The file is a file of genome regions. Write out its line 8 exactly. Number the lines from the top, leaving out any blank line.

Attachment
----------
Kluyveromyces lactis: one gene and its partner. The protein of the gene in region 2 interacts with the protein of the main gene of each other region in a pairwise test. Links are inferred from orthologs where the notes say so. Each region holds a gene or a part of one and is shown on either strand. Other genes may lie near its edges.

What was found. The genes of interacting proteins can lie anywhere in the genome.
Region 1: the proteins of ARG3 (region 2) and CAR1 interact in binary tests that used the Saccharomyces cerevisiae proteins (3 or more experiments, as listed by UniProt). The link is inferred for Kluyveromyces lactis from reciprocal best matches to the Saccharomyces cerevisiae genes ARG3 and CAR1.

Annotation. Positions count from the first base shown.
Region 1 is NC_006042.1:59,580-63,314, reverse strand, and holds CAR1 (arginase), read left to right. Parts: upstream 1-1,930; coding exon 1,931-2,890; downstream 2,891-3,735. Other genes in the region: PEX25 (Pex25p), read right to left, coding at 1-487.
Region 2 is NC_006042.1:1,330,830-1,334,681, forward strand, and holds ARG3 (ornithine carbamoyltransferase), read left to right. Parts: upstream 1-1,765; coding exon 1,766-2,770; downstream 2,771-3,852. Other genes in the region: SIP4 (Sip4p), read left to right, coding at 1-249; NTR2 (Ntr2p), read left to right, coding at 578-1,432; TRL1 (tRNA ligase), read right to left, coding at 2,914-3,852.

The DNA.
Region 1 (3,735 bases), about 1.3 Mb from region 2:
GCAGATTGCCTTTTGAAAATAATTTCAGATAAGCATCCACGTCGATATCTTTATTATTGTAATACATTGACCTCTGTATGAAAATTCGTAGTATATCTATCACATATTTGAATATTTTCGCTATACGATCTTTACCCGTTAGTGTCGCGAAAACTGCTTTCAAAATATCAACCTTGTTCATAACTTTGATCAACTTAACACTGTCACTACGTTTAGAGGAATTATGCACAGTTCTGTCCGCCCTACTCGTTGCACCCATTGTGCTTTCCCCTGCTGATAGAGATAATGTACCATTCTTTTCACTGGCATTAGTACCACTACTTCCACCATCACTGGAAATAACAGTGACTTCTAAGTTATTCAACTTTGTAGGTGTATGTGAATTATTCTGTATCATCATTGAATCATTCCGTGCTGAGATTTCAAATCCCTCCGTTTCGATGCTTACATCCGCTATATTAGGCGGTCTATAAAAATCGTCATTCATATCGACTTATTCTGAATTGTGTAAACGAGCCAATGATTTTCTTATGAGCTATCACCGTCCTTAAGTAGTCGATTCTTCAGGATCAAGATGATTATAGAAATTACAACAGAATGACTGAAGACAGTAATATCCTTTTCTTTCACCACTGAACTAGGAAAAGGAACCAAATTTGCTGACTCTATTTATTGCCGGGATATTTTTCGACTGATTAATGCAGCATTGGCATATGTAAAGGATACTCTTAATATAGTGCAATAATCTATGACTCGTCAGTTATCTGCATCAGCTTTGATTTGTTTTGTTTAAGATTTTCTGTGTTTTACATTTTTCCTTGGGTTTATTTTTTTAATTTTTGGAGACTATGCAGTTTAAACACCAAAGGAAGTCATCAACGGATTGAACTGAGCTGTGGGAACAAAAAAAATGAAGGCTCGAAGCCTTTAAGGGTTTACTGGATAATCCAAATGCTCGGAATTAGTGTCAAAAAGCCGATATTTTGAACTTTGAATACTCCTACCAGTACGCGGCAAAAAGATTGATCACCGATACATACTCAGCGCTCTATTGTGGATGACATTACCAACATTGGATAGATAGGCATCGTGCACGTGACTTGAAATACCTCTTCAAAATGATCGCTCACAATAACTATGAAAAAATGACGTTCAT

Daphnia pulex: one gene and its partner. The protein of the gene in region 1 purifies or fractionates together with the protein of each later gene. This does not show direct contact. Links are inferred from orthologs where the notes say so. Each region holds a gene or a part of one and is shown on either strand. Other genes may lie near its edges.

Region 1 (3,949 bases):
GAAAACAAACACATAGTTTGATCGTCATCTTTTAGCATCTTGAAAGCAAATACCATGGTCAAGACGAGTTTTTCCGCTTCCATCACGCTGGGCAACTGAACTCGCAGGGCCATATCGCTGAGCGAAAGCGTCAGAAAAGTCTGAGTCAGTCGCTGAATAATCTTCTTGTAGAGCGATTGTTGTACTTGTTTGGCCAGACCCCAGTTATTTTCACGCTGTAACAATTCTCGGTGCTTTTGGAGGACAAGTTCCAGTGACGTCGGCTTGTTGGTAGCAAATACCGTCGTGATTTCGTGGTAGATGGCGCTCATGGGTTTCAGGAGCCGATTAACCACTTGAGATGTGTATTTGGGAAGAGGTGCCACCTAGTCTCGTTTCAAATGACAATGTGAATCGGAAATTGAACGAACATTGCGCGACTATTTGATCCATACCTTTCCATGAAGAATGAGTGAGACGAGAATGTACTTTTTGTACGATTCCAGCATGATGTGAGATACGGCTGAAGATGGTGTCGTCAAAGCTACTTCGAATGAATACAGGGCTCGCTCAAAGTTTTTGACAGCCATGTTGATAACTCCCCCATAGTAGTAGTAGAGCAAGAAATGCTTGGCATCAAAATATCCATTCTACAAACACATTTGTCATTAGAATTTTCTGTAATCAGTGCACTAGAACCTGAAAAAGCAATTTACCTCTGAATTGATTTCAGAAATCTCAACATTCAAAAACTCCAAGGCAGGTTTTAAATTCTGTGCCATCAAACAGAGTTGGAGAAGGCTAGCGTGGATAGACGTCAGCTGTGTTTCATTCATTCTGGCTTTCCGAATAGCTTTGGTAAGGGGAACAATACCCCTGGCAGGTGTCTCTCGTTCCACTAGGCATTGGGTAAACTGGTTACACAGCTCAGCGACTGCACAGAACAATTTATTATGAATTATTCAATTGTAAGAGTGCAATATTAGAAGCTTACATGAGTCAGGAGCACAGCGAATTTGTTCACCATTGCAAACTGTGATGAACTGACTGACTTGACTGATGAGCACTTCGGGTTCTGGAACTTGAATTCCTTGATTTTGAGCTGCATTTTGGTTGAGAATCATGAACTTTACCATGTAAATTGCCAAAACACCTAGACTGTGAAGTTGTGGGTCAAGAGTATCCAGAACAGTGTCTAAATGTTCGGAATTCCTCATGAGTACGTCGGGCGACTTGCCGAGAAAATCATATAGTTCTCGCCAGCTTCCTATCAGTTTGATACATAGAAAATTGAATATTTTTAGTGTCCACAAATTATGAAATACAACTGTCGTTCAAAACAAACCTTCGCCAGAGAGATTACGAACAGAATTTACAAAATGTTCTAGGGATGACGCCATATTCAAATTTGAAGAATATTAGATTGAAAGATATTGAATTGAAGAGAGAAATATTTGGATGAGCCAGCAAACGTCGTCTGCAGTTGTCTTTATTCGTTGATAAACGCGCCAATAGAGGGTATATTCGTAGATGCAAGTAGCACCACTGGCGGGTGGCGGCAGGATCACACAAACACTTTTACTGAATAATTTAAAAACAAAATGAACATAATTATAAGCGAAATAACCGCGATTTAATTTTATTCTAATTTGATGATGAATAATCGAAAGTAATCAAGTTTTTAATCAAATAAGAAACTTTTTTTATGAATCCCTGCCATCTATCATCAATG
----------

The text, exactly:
Region 1 (3,735 bases), about 1.3 Mb from region 2: